LANSING, Mich. (AP) — Michigan Republicans said Wednesday they won't back off their plans for education, the economy or other priorities despite the apparent recall of a GOP state lawmaker.
Republican Rep. Paul Scott of Grand Blanc, chairman of the House Education Committee, says he accepts results that show he narrowly lost a recall election Tuesday in his district representing part of Genesee County. He would be the first Michigan state lawmaker recalled since 1983.
The Michigan Education Association, the state's largest teachers' union, had targeted Scott for supporting laws weakening teacher tenure and cutting education funding. Scott's support of Republican-backed laws to cut business taxes while taxing some forms of retirement income also was a factor in the recall election.
"We are certainly disappointed, but will forge ahead with our efforts to reinvent Michigan, continue the state's comeback and make the tough decisions that have been put off far too long," Republican Gov. Rick Snyder's administration said in a statement Wednesday. "This was not about Rick Snyder or the Republican agenda. This was about entrenched special interests wanting to preserve the status quo and putting politics ahead of reform."
Snyder is in his first year as governor. He has sizeable Republican majorities in both the Senate and House.
Public employee unions said Wednesday that the Scott recall election is a voter statement of unrest with Republican-backed changes approved this year.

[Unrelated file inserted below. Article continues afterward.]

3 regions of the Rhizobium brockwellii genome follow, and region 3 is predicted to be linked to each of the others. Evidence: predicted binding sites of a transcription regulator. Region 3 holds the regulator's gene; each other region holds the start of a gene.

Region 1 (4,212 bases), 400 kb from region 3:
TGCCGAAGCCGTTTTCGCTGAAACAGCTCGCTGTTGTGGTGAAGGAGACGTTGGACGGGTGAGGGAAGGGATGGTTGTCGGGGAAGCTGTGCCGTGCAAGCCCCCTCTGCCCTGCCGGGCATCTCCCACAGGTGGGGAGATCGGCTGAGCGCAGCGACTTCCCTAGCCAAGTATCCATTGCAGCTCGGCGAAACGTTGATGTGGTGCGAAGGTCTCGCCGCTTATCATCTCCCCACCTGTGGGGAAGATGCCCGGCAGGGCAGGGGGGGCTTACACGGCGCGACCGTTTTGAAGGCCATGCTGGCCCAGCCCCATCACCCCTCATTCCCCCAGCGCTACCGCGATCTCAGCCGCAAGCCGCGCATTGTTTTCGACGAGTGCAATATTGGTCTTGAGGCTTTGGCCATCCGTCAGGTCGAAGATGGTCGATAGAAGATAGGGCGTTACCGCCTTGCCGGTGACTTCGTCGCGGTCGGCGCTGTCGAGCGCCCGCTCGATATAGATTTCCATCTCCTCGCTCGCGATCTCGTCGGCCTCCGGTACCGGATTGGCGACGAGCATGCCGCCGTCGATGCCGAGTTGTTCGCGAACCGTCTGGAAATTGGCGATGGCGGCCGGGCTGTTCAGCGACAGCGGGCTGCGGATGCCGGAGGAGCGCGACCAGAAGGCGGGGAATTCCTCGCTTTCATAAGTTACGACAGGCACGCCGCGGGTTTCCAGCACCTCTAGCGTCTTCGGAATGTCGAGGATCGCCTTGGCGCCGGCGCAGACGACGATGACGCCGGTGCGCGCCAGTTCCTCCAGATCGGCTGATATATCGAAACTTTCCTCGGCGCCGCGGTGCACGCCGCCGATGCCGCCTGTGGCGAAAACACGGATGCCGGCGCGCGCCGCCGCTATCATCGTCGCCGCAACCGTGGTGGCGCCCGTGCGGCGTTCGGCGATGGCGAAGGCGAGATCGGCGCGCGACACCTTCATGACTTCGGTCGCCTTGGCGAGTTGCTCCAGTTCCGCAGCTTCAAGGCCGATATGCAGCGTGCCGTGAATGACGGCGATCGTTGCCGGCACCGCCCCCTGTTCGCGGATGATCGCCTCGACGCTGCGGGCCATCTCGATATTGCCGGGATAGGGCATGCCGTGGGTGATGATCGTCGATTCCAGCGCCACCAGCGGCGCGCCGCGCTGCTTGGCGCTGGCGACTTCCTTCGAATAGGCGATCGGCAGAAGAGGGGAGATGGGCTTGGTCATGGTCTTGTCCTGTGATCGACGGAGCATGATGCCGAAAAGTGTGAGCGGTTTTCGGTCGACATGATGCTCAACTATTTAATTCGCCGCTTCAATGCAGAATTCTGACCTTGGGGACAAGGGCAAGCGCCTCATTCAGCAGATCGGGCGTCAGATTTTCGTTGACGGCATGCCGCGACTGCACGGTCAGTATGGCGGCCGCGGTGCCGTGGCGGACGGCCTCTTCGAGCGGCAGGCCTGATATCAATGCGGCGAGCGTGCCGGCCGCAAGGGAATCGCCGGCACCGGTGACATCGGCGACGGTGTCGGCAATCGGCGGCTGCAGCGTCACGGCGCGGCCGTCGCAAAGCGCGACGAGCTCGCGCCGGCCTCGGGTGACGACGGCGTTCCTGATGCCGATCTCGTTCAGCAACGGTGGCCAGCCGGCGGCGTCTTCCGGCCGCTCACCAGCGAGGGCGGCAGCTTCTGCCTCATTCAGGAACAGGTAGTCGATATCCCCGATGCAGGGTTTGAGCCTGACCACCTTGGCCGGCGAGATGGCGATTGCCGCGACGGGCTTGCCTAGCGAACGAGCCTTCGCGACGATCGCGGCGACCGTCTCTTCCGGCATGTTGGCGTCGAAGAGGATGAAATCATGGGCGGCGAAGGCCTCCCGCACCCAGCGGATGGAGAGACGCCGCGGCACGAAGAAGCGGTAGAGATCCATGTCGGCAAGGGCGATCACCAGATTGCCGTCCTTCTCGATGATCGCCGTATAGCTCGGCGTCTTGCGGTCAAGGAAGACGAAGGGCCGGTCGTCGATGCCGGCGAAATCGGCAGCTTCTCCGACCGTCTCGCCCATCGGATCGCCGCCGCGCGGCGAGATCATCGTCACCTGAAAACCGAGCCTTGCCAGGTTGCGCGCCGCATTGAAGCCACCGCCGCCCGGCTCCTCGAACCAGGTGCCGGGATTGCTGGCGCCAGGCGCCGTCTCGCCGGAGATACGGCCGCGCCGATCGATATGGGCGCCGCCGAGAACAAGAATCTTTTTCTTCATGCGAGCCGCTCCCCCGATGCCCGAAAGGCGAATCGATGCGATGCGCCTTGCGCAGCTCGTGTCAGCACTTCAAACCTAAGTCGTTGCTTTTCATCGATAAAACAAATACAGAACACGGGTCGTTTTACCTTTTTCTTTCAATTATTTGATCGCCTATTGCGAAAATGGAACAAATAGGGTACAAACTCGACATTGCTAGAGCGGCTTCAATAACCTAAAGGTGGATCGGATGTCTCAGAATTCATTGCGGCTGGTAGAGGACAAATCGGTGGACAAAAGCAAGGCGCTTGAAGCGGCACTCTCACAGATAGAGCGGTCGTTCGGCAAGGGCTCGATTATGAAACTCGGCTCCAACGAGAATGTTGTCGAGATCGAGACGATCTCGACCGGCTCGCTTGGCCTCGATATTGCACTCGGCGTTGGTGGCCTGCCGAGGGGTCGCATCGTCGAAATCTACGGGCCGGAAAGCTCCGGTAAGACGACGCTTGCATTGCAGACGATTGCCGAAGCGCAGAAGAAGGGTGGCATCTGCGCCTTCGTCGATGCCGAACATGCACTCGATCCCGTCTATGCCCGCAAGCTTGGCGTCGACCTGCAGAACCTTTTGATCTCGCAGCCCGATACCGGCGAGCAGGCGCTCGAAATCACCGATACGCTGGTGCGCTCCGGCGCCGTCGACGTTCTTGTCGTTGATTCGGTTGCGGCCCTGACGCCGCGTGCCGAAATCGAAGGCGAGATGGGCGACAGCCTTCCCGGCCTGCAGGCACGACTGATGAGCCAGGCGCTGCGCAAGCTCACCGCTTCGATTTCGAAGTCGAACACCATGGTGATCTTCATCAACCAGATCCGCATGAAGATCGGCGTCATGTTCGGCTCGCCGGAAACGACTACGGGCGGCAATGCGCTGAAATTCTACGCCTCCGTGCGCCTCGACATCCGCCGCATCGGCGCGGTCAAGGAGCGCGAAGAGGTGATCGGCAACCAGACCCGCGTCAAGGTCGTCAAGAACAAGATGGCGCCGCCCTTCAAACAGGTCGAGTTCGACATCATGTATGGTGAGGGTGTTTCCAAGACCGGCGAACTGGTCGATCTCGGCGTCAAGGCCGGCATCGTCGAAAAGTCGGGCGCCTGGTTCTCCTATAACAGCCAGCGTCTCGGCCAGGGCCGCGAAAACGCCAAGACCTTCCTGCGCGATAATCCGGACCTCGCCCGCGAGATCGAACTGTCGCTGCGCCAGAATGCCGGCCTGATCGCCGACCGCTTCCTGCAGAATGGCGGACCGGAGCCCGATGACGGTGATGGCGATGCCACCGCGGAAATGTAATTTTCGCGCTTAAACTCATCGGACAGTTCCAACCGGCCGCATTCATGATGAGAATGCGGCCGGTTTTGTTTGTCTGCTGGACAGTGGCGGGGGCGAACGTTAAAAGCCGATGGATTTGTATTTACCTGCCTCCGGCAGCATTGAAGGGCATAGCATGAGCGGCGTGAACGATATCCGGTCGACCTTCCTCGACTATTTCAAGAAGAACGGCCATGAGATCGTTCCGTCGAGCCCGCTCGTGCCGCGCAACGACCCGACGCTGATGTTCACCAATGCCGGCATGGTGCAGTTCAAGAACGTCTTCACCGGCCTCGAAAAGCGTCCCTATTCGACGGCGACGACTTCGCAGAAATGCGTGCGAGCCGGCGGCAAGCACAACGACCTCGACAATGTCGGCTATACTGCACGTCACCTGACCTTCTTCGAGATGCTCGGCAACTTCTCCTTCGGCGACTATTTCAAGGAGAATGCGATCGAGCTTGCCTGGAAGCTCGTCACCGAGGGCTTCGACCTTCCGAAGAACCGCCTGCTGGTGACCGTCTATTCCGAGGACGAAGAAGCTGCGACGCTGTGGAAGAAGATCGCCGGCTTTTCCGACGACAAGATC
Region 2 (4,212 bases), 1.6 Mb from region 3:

"While it was a close, hard-fought race, voters have clearly spoken — they're fed up with Republican politicians in Lansing attacking public education and the middle class," MEA President Steven Cook said in a statement.
Karla Swift, president of the Michigan AFL-CIO, said Tuesday's election "should be a wake-up call for Gov. Snyder about what happens when politicians go too far."
Unofficial results from Genesee County show had Scott losing by 197 votes — 12,284 to 12,087 — with all of the precincts reporting. Election results could be certified within a week.
Scott said he wasn't anticipating a recount but Ari Adler, a spokesman for Republican House Speaker Jase Bolger, said a recount hasn't been ruled out. An elections attorney has been hired to look over what Adler referred to as voting "irregularities."
Scott technically remains in office until the vote is certified, but he did not appear at committee meetings or the House floor Wednesday. Adler said he is not expected back at House session before he is officially removed from office.
A special election would be held Feb. 28 to finish the rest of Scott's two-year term, which runs through the end of 2012. Political parties would nominate candidates after election results are finalized. No primaries will be held. Scott is ineligible to run.
With a move that indicates Republicans plan on continuing proposed education policy changes such as the expansion of charter school opportunities, a conservative Republican — Rep. Tom McMillin of Rochester Hills — was appointed interim House Education Committee chairman.
McMillin and Republican Senate Education Committee chairman Phil Pavlov said they plan to continue with reform efforts.
Republican leaders said they don't consider Tuesday's election to be a referendum on their policies. The 51st House District represents less than 1 percent of the state's population, the vote was close, and the MEA spent heavily to target Scott. The union reported spending at least $140,000 through mid-October and continued spending through the election.
Adler said Bolger believes the recall will "increase the resolve" of House Republicans to continue with changes.
Republican Senate Majority Leader Randy Richardville said the election shows that "special interest groups spent a lot of money to misinform a group of people, an electorate."
Richardville said Republican lawmakers won't lose momentum because of the recall.
"I see just the opposite," he said. "Nothing's going to slow down. I really don't see this as a change to what we're doing or how we're going to do it."Tags: